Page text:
Using FFR, the researchers can realize rates from 250 to 1000 frames/s. "The rate varies depending on the spatial resolution selected," says Karmali. For example, the conventional 30-frame/s rate yields a resolution of 640 ¥ 480 pixels. At 250 frames/s, the resolution decreases to 100 ¥ 100 pixels.

Cooke furnished the UBC re searchers with a model 360KL SensiCam, a PCI card, the FFR software, and a software developers kit. Cooke developed the SensiCam in conjunction with PCO Computer Optics GmbH (Kelheim, Germany). The two organizations were partners in developing the camera, which Cooke markets. The two firms also collaborated on developing the PCI card, which Cooke manufactures. The developers kit enables UBC to integrate camera-control software into the FFR routines.

The system computer is a board-level personal computer built around a P2B motherboard from ASUSTeK Computer International (Newark, CA), which provides a 300-MHz Intel Pentium II processor. The piezoelectric actuator moves under the control of a special high-voltage power supply, which, in turn, is controlled by a computer-based wave-generating board from Quatech (Akron, OH). The video output is processed through a Millennium II video board from Matrox Electronic Systems Inc. (Dorval, Quebec, Canada) and then by the dedicated Cooke PCI board for the high-speed camera.

Leung says the results of the imaging research have provided new insights into the chemical kinetics of single receptor-ligand bonds that are unobtainable otherwise. The UBC group can now measure six decades of loading rates, ranging from very slow to very fast. In addition, the speed of force application has been raised from 0.1 pN/s in six tenfold steps to reach approximately 100,000 pN/s, where detection of bond lifetime is unattainable with a conventional video camera. And, the fast range above 1000 pN/s was previously unobservable and would have remained so without the use of the SensiCam and the software developed by Ritchie, says Evans.

Dynamic force spectroscopy, Evans concludes, "opens up a new realm of investigation into weak biochemical interactions where, for the first time, measurements of bond-rupture forces can be used to reveal hidden features of molecular chemistry and structure."

Click here to enlarge image

FIGURE 1.In the UBC experimental setup, a personal computer controls the piezoelectric actuator, xyz translators, and output from a high-speed camera (a). A 200-W mercury-arc light source from Oriel Instruments is equipped with a narrow bandpass filter at 546.1 nm (b). The high-voltage piezoelectric power supply is microprocessor-controlled (c). The inverted microscope stage has a 5-mm-travel piezoelectric actuator, with a micropipette holding a test surface on the right and a stationary micropipette holding the probe on the left. Both are mounted on the xyz translators (d). A high-numerical-aperture objective lens is part of the inverted microscope (e). One CCD camera captures images at 30 frames/s (f); a second CCD camera captures images for tracking at rates as high as 1000 frames/s (g). An output image from the high-speed camera is shown (bottom right).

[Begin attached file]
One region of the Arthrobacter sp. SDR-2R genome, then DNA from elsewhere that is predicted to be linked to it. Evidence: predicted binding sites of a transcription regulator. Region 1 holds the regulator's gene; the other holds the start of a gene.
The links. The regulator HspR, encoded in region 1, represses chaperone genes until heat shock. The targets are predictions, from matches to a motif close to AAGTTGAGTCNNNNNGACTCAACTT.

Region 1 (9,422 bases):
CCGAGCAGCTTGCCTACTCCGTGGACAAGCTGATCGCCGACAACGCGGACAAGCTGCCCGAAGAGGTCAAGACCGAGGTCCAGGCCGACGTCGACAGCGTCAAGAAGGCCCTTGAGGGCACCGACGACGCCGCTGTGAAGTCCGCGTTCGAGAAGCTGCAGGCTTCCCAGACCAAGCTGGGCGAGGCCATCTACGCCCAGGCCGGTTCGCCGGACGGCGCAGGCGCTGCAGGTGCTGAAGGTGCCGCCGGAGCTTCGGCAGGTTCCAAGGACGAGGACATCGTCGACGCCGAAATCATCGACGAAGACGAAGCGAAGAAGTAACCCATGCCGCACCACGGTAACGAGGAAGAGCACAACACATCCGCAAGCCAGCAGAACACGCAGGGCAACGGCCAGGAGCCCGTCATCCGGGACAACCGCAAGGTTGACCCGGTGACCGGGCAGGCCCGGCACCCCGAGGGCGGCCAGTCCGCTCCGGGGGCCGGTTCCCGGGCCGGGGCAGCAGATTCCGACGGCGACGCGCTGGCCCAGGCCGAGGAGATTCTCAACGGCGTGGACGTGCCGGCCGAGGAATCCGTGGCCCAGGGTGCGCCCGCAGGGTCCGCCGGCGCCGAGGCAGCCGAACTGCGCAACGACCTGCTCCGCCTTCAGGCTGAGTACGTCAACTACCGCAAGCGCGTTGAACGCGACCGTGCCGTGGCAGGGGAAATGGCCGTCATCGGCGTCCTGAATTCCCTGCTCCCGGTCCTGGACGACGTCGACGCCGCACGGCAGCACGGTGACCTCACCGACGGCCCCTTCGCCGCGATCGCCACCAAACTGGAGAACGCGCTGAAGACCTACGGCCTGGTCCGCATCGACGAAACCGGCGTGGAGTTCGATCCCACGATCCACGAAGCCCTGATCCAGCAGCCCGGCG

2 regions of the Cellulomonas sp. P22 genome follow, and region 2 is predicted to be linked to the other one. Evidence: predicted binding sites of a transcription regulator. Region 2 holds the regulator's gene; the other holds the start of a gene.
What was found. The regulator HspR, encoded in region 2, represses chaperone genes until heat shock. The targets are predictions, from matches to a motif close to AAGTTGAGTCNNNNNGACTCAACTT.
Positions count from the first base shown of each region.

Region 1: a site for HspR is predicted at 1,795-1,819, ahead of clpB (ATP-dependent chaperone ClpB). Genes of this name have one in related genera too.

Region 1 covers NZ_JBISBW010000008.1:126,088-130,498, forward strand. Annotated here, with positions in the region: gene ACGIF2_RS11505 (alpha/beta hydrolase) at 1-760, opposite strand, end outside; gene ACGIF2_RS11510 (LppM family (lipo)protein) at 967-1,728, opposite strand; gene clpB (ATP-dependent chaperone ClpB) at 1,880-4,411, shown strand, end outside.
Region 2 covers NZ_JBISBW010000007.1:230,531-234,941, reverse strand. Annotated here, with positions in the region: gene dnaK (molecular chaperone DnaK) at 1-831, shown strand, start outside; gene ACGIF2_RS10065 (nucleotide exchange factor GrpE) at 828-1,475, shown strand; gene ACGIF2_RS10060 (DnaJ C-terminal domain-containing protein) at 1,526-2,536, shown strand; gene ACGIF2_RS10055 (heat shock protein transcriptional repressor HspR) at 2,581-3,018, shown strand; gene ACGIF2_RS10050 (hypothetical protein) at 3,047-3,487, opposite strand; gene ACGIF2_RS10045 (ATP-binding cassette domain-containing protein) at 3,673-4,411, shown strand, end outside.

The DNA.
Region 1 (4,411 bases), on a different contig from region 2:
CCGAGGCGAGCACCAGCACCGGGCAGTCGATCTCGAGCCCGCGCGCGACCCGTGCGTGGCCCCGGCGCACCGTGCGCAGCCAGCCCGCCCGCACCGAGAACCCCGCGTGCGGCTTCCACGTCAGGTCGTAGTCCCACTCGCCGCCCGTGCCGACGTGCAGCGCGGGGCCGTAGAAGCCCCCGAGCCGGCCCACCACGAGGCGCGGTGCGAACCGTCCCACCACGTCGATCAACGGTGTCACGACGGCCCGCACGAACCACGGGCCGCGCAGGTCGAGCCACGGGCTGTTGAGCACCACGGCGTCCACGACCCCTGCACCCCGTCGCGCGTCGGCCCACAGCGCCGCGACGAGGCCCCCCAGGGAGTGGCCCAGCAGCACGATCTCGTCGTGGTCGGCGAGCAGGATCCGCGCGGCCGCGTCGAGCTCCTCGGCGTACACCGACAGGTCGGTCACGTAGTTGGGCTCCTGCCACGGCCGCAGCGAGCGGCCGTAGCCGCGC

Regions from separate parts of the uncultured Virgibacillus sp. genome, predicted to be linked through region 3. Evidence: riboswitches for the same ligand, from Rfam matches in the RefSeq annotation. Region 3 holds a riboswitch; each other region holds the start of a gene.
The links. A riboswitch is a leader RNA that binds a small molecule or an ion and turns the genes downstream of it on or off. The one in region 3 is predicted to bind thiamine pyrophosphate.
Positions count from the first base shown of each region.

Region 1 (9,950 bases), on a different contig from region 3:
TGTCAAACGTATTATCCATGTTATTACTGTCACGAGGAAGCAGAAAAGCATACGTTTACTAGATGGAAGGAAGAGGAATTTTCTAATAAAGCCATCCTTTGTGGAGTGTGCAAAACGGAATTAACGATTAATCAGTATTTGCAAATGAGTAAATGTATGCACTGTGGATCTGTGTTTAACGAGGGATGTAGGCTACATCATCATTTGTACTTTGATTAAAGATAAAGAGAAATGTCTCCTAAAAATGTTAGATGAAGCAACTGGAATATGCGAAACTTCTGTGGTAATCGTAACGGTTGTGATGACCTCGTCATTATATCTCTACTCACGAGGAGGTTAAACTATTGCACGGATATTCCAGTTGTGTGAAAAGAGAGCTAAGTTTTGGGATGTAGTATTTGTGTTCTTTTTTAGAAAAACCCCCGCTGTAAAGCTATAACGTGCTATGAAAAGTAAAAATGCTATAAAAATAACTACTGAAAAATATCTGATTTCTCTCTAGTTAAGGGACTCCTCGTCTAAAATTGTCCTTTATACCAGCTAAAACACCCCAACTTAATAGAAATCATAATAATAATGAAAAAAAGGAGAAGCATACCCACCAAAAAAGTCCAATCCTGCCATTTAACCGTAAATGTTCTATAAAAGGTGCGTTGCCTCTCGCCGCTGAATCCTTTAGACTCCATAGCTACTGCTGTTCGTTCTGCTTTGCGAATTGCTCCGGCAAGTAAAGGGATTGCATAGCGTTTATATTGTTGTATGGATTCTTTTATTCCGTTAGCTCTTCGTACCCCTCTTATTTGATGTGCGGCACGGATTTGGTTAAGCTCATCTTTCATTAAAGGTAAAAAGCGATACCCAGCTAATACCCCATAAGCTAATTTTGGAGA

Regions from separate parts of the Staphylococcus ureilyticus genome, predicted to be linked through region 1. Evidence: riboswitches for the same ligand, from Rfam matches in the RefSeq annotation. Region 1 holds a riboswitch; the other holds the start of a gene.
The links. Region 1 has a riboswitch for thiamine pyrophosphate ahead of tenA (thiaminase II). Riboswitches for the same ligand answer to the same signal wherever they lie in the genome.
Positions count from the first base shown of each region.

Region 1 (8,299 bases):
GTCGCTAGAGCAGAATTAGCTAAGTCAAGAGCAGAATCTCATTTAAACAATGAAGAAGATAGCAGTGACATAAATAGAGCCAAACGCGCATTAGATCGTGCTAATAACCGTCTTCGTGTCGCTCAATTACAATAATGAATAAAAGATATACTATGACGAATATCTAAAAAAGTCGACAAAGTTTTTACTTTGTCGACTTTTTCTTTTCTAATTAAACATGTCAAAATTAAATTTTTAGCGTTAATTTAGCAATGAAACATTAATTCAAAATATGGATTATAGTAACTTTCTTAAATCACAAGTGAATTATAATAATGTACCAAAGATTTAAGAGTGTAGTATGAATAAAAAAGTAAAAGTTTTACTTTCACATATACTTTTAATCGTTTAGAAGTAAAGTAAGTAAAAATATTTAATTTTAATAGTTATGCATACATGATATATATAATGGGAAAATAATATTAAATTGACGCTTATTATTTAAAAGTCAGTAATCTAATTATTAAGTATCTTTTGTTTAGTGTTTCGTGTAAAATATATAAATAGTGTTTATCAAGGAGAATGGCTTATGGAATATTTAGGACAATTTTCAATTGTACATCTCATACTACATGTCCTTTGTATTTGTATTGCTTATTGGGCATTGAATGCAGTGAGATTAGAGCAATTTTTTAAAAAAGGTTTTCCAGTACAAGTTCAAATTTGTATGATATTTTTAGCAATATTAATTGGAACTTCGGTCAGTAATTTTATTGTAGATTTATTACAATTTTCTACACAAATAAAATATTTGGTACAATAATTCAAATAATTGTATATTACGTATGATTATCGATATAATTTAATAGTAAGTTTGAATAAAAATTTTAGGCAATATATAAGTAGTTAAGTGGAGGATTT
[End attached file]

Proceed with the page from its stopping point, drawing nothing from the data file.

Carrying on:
Click here to enlarge image

FIGURE 2.Details of the output image from the high-speed CCD camera show the left and right micropipettes, with a red blood cell appearing as a shadow inside the end of the left pipette. Each pipette has a microbead attached to it. The biomembrane force probe (BFP) on the left pipette (A) is kept stationary while the microbead test surface attached to the right pipette (B) is moved to make a soft contact with the BFP tip. It is then pulled away from the tip using precision piezoelectric control. The simulated X-shaped cursor tracks the image of the probe tip throughout the cycle of approach-touch-separation by video image processing at 1000 frames/s.

Click here to enlarge image

FIGURE 3.This is one of the three eyepieces of the inverted microscope within the biomedical system used at the University of British Columbia. The Cooke SensiCam camera observes the experiments through one of these ocular ports. Another camera port is located at the left side of the microscope. The microscope stage with the micrometer drives is positioned below and behind the microscope; the illumination source is placed behind this stage.